Posts Tagged ‘ lonely ’

The Thought Of You Not Being Here Anymore

Saturday, June 15th, 2013

2 years, 6 months.

Dear Jack,

This week after uploading the most recent content from my digital camera to my flash drive, then editing those files, then deleting all those pictures and videos on the camera immediately afterwards, I experienced a dose of panic and anxiety I haven’t known since maybe 7th grade.

I could not find the video of you riding your fire truck you made of pillows!

Mommy and I were so proud of your performance, yet it was nowhere to be found.

How would I tell Mommy what I did? Should I just not bring it up until she asked about it?

I always feared this happening; deleting one of your pictures or videos before actually saving it.

After searching for 20 minutes in a state of constricted breathing and a gnarly adrenaline rush, I realized that the thumbnail for the video was not the one I was looking for.

In other words, I had not deleted your prized fire fighter performance. And of course, now it’s safely saved and featured on YouTube.

I don’t know, maybe that video clip isn’t really all that funny or cute to the whole world, but to Mommy and me, it’s priceless.

To think had I actually deleted that file, the very best thing I could have done was try to get you to re-create what you did in the video that day, but I could never actually access the original again.

Subconsciously, my mind started to process the thought of actually losing you; not simply just that video of you.

My subconscious, I’m convinced, is much more aware of deep emotional hurt and sadness than the conscious part of my brain. The door of that room inside my head was unlocked and I began to catch a glimpse of hell.

I began feeling this heaviness and emptiness that I couldn’t even begin to understand.

In that moment, I felt so alone and lost and exiled.

It felt like I lost you.

I never want to feel that way again.





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Won’t Ever Be Lonely

Thursday, December 30th, 2010

Week 6.

Maybe somewhat surprisingly, I am a proud Country music fan- though I’m ultimately a Dave Matthews Band/Guster/John Mayer/Bruce Springsteen/Tom Petty kind of guy.

In the past few weeks, in the midst of leaving our lives behind in Nashville and entering uncertainty and a current status of “in between jobs” in Alabama, not having much to do but constantly search for jobs and take care of our baby, the lyrics to a Country song by Andy Griggs from 1999 keep coming to my mind: “I promise you now, you won’t ever be lonely.”

Though the song is obviously written from the perspective of a man in love with a woman, looking forward to spending the rest of his life with her, the lyrics now speak to me in a different way:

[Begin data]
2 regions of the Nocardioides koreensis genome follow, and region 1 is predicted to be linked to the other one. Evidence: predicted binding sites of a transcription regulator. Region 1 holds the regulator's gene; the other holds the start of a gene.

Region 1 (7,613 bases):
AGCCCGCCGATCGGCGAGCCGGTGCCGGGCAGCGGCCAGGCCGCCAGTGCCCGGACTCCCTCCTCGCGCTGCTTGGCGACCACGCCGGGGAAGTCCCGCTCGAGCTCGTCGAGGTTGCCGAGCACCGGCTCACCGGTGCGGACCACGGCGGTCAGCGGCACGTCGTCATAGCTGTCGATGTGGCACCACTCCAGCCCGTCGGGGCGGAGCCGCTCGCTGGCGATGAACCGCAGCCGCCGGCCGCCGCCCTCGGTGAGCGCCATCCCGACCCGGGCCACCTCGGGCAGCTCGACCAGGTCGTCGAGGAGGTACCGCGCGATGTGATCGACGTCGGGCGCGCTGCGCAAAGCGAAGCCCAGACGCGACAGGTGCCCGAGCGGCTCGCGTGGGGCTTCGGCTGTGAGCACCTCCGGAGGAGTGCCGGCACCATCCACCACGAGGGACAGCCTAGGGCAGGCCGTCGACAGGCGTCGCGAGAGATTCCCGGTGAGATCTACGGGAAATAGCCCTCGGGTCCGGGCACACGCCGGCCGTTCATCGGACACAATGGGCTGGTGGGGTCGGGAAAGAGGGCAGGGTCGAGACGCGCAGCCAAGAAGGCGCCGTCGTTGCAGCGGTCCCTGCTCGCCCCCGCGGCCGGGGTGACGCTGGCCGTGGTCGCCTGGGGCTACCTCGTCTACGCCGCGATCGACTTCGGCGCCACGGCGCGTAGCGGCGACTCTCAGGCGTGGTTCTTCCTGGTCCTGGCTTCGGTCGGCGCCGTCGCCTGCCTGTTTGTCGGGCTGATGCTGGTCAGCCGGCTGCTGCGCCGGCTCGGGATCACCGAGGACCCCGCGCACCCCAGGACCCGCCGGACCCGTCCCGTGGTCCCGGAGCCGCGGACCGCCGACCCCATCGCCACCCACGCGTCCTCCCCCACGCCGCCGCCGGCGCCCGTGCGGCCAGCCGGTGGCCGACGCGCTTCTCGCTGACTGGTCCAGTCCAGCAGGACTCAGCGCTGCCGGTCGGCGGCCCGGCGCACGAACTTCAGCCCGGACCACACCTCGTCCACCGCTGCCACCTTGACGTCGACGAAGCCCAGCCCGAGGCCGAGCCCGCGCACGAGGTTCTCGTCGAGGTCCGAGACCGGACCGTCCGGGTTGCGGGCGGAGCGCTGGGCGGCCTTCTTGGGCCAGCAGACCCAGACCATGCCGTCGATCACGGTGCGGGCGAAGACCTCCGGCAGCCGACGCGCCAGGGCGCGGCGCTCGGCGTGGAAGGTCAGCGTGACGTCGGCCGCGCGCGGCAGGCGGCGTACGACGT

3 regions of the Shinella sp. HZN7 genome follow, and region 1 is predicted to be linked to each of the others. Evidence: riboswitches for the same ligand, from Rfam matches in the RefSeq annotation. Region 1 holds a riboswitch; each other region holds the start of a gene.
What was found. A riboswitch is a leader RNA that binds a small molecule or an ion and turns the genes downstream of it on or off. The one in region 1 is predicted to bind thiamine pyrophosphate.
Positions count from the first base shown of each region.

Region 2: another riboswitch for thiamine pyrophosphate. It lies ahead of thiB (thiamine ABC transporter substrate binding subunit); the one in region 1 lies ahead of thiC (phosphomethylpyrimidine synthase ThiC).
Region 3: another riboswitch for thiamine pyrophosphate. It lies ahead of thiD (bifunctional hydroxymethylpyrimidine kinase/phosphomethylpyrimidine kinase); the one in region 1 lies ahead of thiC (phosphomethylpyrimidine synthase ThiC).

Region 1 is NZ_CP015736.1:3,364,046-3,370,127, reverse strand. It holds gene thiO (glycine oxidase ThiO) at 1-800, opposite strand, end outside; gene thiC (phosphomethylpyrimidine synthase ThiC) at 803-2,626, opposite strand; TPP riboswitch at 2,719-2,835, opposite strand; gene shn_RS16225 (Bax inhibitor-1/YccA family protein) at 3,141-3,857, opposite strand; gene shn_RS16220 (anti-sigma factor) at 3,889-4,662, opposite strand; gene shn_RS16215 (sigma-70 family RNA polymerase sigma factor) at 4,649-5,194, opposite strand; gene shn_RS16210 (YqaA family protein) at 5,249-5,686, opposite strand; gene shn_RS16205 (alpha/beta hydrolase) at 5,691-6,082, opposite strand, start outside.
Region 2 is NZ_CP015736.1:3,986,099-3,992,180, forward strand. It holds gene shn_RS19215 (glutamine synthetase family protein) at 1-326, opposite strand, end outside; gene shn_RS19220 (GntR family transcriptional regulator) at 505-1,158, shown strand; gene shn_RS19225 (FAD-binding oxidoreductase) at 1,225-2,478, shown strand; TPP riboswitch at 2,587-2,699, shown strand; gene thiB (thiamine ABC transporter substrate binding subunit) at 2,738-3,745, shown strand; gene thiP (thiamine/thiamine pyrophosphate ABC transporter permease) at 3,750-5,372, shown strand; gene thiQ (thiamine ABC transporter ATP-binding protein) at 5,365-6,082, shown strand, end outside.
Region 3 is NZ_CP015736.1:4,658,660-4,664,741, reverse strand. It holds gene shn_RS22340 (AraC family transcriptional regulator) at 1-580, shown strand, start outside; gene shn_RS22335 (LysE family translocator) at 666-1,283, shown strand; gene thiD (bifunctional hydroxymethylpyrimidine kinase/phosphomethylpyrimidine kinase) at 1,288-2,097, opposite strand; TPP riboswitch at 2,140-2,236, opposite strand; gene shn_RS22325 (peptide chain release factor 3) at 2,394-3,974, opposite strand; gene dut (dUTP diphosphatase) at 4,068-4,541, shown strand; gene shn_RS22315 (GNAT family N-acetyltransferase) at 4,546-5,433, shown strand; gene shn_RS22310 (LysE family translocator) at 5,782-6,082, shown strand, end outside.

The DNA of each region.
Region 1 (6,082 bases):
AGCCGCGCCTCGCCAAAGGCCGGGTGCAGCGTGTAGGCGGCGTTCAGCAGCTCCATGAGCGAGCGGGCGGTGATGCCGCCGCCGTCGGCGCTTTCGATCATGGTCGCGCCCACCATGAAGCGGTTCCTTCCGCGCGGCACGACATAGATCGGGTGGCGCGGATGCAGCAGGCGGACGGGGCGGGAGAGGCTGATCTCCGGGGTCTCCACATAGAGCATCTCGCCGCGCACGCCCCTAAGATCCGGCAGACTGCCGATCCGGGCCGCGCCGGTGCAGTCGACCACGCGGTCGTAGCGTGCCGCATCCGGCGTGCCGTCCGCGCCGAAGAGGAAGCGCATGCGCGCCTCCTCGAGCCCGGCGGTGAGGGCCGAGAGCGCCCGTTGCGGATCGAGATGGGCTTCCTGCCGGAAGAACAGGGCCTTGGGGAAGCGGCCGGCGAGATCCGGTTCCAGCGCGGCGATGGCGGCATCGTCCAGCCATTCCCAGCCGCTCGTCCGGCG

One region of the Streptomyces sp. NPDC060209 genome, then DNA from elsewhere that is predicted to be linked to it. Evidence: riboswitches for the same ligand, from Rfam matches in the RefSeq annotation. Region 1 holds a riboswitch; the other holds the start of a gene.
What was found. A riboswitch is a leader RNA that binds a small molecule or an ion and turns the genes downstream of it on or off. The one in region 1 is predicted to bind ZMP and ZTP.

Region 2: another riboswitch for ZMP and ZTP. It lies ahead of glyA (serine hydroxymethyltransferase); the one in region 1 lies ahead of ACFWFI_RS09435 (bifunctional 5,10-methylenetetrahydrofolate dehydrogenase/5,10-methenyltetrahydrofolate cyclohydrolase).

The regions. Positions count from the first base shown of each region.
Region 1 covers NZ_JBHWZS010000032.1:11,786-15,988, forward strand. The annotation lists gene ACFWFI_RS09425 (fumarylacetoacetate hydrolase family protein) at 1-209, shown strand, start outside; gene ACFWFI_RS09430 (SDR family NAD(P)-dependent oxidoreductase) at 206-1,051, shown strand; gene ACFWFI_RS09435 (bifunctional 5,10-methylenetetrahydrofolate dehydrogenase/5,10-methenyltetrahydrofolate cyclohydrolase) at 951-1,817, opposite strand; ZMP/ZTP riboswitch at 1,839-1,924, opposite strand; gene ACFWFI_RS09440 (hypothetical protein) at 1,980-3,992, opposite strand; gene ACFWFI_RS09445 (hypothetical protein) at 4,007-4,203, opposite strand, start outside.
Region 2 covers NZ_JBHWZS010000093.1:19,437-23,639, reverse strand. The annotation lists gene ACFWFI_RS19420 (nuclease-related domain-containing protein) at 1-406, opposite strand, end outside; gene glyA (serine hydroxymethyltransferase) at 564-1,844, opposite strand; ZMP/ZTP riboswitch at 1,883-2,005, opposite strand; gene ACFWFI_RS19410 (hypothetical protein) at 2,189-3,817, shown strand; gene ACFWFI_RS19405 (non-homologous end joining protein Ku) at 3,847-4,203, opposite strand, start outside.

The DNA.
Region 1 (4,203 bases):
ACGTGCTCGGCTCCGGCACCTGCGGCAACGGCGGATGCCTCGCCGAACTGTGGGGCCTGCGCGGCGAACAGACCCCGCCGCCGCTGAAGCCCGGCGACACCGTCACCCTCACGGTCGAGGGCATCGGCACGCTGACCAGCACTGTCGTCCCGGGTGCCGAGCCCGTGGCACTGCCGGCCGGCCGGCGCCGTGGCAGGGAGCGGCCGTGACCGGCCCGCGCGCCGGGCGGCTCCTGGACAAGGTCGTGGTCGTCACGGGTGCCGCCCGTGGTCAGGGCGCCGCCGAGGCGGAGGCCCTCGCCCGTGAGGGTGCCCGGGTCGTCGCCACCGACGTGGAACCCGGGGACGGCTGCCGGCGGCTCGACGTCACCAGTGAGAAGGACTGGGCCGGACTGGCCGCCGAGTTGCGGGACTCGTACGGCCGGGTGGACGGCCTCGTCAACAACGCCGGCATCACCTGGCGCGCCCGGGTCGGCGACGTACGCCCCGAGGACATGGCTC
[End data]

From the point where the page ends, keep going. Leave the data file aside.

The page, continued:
“You’re safe from the world wrapped in my arms and I’ll never let go.  Baby, here’s where it starts and I promise you now you won’t ever be lonely. Here’s a shoulder you can cry on and a love you can rely on.  For as long as I live 

there will always be a place you belong.”

But while the words to this song obviously make perfect sense in the perspective of me speaking to my child, they actually are more relevant to me in this mindset: I won’t ever be lonely.  Not just him.  But I won’t ever be lonely.

I am better able to understand now why there are so many pregnant teenagers and why MTV’s 16 and Pregnant is such a popular show- because so many kids today are lonely.

(I am under the crazy notion that a good number of pregnant teens and extremely young parents are not getting pregnant simply because of the careless lack of birth control, but instead because they subconsciously want to be have a baby in a attempt to be loved by someone.)

So many daughters have never been told by their fathers that they are beautiful. So many sons have never heard their father tell them “I’m proud of you”.   Having a baby definitely changes the lonely factor in many ways.  Even if the 19 year-old father who works for minimum wage at the oil change place bales on her soon after the baby is born- at least that young mother will always have someone depending on her.

Granted, I haven’t been lonely in a long time.  But I can easily remember it.  It can be painful; literally.  Last week I watched a National Geographic documentary on solitary confinement where I learned that loneliness is processed in the same part of the brain as pain.  I can easily remember being 20 years old, feeling lost, out of place, an unmatched. I wondered for the next five years if I would be like the actor who played Mr. Belvedere, who never married or had children his whole life. But at age 25, my wife and I met each other and those heavy and desperate thoughts of loneliness haven’t entered my mind in over four years.

Now at age 29, I am the opposite of lonely.  I have a wonderful wife and a beautiful and hilarious baby son that I will always matter to.  And I have a feeling that the older our son Jack gets, the more attention and energy of mine that he will require.  At least until he reaches 7th grade and gets too cool for me.


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